I paid a visit to Salisbury Cathedral today, and saw the attendant Nativity Scene and it reminded me of the days when we did the Christmas play at Sunday School. I blogged about it awhile ago, and it still sends shivers down my spine.
So, with shivers down my spine I shall use this opportunity to wish everybody a Merry Christmas, do not overdo the food (I know it is difficult), and don’t drink and drive because you will spill it.
© DRW 2013-2018. Images replaced 16/04/2016.
My favourite images of the cathedral I took late on afternoon in December of 2013 when the sun was low on the horizon and the stonework shone. It is truly a beautiful building; majestic and with so much hidden detail that you can never see it all.
The one thing I do recall about the cathedral is how light it was, it did not have a heavy oppressive feeling like I had felt in St Pauls in London, but then I had not really gone very far into that building so maybe I just judged it wrong at the time.
In my view one of the most beautiful objects in the cathedral is the Baptismal Font with its reflecting pool and silent waterflow. It was really magnificent, and made for fascinating photography.
At the time there was a Nativity Scene inside the cathedral, and that is what can be seen in the distance. If I remember correctly, the nativity scene was in the crossing between the North and South Transepts. The South Transept would be to the right in the image above.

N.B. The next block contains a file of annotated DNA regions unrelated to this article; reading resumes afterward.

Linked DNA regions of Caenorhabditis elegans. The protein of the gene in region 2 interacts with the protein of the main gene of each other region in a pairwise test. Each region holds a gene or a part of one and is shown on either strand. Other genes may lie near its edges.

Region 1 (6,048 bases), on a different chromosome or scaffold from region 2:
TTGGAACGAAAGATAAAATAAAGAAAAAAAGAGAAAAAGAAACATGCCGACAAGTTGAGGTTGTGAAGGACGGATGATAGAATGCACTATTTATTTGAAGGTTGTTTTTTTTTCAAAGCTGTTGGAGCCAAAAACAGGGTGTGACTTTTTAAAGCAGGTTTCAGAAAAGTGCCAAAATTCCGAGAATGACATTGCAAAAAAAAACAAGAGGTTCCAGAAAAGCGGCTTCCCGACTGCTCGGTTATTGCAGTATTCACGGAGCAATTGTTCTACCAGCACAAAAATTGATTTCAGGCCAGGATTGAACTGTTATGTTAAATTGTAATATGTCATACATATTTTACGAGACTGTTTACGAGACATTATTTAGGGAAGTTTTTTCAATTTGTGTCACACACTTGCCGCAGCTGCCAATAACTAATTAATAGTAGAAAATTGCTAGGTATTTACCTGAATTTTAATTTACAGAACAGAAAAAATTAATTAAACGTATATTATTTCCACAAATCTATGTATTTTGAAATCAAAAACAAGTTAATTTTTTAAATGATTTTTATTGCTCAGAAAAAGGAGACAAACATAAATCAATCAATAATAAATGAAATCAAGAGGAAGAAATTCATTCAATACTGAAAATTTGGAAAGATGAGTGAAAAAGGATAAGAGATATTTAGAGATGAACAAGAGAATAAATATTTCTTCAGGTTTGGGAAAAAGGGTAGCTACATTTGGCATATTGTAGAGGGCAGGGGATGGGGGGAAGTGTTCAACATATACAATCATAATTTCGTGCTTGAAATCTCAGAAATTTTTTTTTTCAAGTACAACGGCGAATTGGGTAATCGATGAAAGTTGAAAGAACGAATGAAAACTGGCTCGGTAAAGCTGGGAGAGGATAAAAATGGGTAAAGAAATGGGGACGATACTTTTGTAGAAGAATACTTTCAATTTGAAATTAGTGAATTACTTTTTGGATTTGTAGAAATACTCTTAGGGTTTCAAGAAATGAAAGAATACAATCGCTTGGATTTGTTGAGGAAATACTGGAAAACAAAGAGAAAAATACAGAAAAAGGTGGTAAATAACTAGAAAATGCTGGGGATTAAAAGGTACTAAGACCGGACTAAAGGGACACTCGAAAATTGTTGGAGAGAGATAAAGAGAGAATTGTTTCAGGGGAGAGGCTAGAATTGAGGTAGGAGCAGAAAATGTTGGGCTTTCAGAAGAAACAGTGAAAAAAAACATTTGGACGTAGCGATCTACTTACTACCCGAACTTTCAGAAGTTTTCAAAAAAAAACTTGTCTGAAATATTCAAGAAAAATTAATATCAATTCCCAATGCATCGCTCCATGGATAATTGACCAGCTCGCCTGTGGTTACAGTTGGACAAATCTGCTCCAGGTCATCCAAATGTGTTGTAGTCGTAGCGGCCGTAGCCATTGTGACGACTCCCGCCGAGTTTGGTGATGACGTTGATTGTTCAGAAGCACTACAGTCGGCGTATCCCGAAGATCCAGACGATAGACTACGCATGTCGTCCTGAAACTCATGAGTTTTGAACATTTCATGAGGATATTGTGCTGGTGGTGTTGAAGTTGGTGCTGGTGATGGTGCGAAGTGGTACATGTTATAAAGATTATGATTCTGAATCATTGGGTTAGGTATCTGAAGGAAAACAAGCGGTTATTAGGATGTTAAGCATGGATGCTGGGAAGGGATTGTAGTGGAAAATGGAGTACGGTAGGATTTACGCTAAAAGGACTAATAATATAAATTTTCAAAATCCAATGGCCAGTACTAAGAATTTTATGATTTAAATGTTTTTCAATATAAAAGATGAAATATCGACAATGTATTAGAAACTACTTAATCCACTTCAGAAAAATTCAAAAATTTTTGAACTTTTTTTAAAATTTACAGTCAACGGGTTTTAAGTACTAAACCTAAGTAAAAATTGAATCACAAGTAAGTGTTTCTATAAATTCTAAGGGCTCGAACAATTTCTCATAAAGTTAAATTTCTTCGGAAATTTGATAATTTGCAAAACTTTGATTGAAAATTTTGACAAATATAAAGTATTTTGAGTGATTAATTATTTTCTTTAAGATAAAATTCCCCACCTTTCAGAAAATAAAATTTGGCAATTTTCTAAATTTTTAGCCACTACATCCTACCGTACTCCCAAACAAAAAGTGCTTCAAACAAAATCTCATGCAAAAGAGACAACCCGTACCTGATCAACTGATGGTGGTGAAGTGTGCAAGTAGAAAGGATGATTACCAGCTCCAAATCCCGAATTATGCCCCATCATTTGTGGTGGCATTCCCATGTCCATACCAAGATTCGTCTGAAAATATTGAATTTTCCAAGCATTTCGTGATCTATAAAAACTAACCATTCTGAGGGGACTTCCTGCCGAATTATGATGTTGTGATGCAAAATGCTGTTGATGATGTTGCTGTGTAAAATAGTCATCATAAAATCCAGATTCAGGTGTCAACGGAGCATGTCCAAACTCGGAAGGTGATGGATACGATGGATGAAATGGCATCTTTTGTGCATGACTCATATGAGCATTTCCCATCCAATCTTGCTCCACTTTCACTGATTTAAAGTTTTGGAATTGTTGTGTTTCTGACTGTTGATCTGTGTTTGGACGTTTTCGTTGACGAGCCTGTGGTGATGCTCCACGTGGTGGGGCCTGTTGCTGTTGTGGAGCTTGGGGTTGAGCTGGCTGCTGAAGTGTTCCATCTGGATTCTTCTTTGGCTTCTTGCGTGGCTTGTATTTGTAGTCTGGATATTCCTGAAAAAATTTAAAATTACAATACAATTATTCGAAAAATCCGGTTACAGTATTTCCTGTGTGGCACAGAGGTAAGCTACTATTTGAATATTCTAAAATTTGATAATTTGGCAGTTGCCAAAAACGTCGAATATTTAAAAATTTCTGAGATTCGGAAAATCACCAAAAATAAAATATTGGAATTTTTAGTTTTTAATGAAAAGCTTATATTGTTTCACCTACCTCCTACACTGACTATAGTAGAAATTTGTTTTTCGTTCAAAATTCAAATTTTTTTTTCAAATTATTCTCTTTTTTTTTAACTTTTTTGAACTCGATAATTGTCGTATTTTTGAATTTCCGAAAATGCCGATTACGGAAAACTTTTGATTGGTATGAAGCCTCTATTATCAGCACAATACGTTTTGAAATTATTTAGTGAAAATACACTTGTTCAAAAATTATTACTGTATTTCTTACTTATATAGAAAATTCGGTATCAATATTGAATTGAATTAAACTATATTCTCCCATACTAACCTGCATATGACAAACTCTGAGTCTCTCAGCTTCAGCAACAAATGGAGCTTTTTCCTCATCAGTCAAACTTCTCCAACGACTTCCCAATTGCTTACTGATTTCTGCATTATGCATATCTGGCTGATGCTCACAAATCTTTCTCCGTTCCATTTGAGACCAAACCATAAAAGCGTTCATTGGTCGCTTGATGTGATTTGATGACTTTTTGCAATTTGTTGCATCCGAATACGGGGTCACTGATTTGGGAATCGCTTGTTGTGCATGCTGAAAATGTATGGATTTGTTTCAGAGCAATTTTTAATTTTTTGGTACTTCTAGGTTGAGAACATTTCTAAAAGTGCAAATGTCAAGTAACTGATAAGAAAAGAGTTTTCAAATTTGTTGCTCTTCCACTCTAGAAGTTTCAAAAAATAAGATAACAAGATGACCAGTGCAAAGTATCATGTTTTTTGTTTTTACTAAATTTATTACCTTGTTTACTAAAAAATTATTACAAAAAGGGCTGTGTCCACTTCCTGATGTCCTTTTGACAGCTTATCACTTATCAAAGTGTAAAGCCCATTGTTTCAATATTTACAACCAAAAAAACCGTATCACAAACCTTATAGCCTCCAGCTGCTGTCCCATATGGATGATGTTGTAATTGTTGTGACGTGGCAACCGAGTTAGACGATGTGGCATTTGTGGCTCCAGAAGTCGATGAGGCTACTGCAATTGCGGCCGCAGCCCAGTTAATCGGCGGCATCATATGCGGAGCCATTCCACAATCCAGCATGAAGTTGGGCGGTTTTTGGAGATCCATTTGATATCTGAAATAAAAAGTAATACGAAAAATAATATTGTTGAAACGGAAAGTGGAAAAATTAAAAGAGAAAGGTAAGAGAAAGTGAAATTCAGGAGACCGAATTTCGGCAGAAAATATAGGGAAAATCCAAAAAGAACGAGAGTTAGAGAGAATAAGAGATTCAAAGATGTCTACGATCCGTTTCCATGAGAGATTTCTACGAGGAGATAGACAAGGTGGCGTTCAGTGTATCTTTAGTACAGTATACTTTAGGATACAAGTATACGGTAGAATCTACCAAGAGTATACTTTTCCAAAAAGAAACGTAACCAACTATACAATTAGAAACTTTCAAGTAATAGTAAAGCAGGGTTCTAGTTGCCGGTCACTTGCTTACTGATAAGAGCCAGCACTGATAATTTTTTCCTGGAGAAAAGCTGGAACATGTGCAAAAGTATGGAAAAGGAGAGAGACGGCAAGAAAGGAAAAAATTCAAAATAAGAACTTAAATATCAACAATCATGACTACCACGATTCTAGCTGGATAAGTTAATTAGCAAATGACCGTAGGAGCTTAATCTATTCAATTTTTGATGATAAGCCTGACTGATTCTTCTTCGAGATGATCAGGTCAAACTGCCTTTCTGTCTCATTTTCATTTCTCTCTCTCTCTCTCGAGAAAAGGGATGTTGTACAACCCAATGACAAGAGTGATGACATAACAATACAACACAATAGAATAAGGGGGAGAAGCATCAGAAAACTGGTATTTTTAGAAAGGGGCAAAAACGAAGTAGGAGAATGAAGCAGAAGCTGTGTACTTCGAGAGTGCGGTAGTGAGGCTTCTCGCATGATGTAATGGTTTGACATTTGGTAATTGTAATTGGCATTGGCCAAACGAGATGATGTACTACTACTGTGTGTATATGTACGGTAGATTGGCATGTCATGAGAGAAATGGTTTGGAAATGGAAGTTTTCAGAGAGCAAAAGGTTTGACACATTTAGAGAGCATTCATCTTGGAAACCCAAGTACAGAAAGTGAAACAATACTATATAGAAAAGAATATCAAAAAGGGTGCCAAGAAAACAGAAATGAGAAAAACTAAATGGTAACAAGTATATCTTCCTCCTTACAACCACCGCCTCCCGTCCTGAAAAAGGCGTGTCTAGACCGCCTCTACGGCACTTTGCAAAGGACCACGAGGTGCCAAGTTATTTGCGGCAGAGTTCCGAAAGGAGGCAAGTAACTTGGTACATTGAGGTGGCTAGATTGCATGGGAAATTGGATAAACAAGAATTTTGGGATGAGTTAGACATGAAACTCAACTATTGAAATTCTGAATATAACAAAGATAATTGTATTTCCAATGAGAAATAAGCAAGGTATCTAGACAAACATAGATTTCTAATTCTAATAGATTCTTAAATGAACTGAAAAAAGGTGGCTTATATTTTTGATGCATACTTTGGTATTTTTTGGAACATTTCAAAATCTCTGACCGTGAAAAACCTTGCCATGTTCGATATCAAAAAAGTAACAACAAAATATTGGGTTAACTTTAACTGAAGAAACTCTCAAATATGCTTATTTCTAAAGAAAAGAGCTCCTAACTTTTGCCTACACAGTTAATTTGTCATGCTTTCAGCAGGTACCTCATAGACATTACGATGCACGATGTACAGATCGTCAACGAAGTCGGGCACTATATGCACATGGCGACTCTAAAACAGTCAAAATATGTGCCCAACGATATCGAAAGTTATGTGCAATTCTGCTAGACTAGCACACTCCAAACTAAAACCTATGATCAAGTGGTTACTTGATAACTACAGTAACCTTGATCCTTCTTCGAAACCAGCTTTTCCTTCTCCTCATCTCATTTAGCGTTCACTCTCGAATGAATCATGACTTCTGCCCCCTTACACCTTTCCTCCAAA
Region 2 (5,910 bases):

Standing in the centre of the crossing would put you underneath the 123m (404 ft) spire of the cathedral. Unfortunately I was not able to do the spire tour, but with hindsight wish that I had. The 6500 tonne weight of the spire and tower has bowed the support columns, but that has not stopped it being the tallest church spire in the United Kingdom.
Advancing past the crossing we would enter the Quire, which is where the choir is seated amongst magnificent woodwork and grandeur that these buildings had in abundance.
Further on is the High Altar, with the Trinity Chapel behind it.
These are really awe inspiring places to stand at, and I always feel uncomfortable taking photographs in them, possibly it is a sense that this place is special? or maybe my Anglican upbringing is rattling around inside of my head?
The Trinity Chapel is not a grand place, but the stained glass windows make it a very special place. The window, called the Prisoners of Conscience Window, was designed by Gabriel Loire and is dedicated to prisoners of conscience throughout the world. The Chapel is also the site of the Shrine Tomb of Bishop Osmund (died 1099): It is one of three tombs brought here for reburial in 1226 from the previous Cathedral at Old Sarum.
Retracing our steps back to the Crossing, we can get some idea of the Transepts from the image taken from the North Transept to the South Transept, with the Nativity scene in the middle.
Like so many other churches and cathedrals, Salisbury has its fair share of wall memorials, effigies, plaques, and floor memorials. I am a particular fan of these because often they are truly works of art, and often there is a lot of very good information on them from a military historian point of view. I wont even attempt to show them all, but here are a few.